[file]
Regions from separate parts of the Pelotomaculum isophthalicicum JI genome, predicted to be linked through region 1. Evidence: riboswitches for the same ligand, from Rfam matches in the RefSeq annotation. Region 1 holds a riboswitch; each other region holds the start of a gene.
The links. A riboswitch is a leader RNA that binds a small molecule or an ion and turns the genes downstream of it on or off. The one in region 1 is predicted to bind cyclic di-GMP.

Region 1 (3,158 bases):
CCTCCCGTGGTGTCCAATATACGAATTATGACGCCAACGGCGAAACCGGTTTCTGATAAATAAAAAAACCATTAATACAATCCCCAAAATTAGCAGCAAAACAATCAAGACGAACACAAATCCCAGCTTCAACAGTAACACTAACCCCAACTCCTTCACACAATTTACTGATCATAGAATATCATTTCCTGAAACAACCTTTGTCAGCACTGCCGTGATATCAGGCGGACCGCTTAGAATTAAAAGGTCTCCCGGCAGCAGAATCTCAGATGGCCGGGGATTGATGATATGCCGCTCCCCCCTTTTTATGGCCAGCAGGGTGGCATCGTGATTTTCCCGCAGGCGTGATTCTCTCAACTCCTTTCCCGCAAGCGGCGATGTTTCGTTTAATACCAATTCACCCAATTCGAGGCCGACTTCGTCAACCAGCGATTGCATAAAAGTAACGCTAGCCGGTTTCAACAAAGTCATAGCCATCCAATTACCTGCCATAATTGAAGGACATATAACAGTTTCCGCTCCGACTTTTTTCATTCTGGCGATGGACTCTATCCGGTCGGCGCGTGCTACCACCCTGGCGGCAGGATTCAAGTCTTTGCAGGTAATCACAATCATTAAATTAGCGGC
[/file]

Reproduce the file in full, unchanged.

Regions from separate parts of the Pelotomaculum isophthalicicum JI genome, predicted to be linked through region 1. Evidence: riboswitches for the same ligand, from Rfam matches in the RefSeq annotation. Region 1 holds a riboswitch; each other region holds the start of a gene.
The links. A riboswitch is a leader RNA that binds a small molecule or an ion and turns the genes downstream of it on or off. The one in region 1 is predicted to bind cyclic di-GMP.

Region 1 (3,158 bases):
CCTCCCGTGGTGTCCAATATACGAATTATGACGCCAACGGCGAAACCGGTTTCTGATAAATAAAAAAACCATTAATACAATCCCCAAAATTAGCAGCAAAACAATCAAGACGAACACAAATCCCAGCTTCAACAGTAACACTAACCCCAACTCCTTCACACAATTTACTGATCATAGAATATCATTTCCTGAAACAACCTTTGTCAGCACTGCCGTGATATCAGGCGGACCGCTTAGAATTAAAAGGTCTCCCGGCAGCAGAATCTCAGATGGCCGGGGATTGATGATATGCCGCTCCCCCCTTTTTATGGCCAGCAGGGTGGCATCGTGATTTTCCCGCAGGCGTGATTCTCTCAACTCCTTTCCCGCAAGCGGCGATGTTTCGTTTAATACCAATTCACCCAATTCGAGGCCGACTTCGTCAACCAGCGATTGCATAAAAGTAACGCTAGCCGGTTTCAACAAAGTCATAGCCATCCAATTACCTGCCATAATTGAAGGACATATAACAGTTTCCGCTCCGACTTTTTTCATTCTGGCGATGGACTCTATCCGGTCGGCGCGTGCTACCACCCTGGCGGCAGGATTCAAGTCTTTGCAGGTAATCACAATCATTAAATTAGCGGC